David Chalupnik, head of equities for First American Funds, values the earnings consistency and steady growth of Abbott Laboratories (symbol ABT) and Medtronic (MDT). Abbott's growth actually appears to be accelerating, says Chalupnik, and Medtronic's management is cutting costs and running its business more tightly.

Turner Funds' Bob Turner, who specializes in fast-growing companies, is bullish on Gilead Sciences (GILD), a biotechnology firm that he calls "the next Big Pharma company." Gilead made its name in HIV treatments, but Turner also sees opportunity in Gilead's drugs for treating hepatitis B and hypertension.

Chris Baggini, who manages an Aberdeen fund that owns stocks and sells some shares short (a bet on falling prices), also figures that health care is relatively immune to recession. He favors CVS Caremark (CVS), which, after its merger with Caremark, is now part drug retailer and part private-benefits manager. Baggini likes CVS's acquisition of Longs Drugs, noting that CVS has a long history of acquiring and improving drugstore chains' operations, as it did with Eckerd.

Ron Rimkus, manager of BB&T Large Cap fund, is a big fan of Kraft Foods (KFT) and its chief executive, Irene Rosenfeld. "People still have to eat," he says. The maker of dozens of brands of packaged foods -- from Kraft macaroni and cheese to Oreo cookies -- benefits from crumbling commodity prices. Moreover, in early December, shares of this multinational giant served up a tasty 4.2% dividend yield.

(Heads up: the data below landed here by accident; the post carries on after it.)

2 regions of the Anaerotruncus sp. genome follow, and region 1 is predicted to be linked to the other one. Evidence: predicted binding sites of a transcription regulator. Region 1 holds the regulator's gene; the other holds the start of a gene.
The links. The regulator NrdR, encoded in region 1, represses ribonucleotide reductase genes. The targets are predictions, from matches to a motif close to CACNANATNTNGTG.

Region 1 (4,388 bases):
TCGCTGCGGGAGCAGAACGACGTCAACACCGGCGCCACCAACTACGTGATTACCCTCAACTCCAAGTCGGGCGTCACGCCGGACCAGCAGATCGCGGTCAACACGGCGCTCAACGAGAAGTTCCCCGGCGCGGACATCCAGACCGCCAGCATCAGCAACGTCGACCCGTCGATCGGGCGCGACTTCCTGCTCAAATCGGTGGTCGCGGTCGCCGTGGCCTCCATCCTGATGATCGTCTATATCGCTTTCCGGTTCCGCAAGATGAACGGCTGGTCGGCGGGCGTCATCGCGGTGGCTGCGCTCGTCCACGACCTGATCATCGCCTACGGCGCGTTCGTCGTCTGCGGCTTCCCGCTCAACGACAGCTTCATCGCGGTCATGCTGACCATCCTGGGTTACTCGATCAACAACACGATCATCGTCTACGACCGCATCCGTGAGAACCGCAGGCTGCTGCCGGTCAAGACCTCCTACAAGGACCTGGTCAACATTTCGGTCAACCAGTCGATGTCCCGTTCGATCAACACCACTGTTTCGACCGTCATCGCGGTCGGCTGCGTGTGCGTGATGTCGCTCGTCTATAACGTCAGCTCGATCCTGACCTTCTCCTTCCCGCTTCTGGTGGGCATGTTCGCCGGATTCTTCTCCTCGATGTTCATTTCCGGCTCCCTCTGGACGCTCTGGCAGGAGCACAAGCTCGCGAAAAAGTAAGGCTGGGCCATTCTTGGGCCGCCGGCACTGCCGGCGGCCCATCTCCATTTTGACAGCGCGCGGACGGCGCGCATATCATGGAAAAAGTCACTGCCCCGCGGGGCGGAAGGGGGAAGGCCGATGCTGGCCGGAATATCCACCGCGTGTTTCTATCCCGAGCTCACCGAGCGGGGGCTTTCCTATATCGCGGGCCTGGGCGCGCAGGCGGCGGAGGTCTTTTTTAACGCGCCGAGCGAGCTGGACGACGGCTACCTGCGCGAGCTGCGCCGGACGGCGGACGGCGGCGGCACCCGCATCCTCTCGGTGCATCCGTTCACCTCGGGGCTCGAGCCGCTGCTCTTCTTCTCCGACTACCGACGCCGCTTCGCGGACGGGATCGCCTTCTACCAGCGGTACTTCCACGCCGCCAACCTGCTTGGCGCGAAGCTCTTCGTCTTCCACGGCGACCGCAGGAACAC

As a retailer, Wal-Mart (WMT) isn't usually lumped into the same category as food and health-care companies. But the world's largest retailer certainly sells plenty of consumer necessities. Baggini thinks Wal-Mart will benefit as consumers trade down and search for the lowest retail prices. Indeed, Wal-Mart saw surprisingly strong sales growth in November, a disastrous month for nearly every other publicly traded retailer.

Tech on sale

The case for technology stocks is different. Companies are slashing capital expenditures, so tech manufacturers will feel some pain in the short term. But many of the most powerful players in the industry, with robust balance sheets and cash flows, are on sale. These outfits will survive, continue to invest in research and development, and thrive when the cycle turns.

Turner thinks that even during this recession, Google (GOOG) will generate earnings gains of 25% a year because of its expanding share of advertisement spending (Google is one of our top eight picks for the year; to see the rest of them, turn to page 32). He also likes Apple (AAPL), for its mastery of such electronic gadgets as iPods and iPhones, and Broadcom (BRCM), which designs the chips for the iPhone and many other popular devices.

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Stocks in economically sensitive industries, such as industrial equipment and commodities, have cratered because of recession fears. But therein lies a large opportunity, say veteran investors such as Don Hodges, of Hodges fund, and Jerry Jordan, of Jordan Opportunity fund. Many cyclical stocks, they say, already reflect the recession and then some, and they're selling at extraordinarily favorable prices.

Hodges, a crusty Texan, is buying Transocean (RIG), the world's largest operator of deep-sea drilling rigs, most of which are leased in long-term contracts. He also likes Boeing (BA) for its enormous backlog of orders for the new Dreamliner aircraft. In the small-company camp, he favors Commercial Metals (CMC), a steel-scrap business that in early November traded at five times earnings and at about 75% of book value per share (assets minus liabilities). It yields 5%.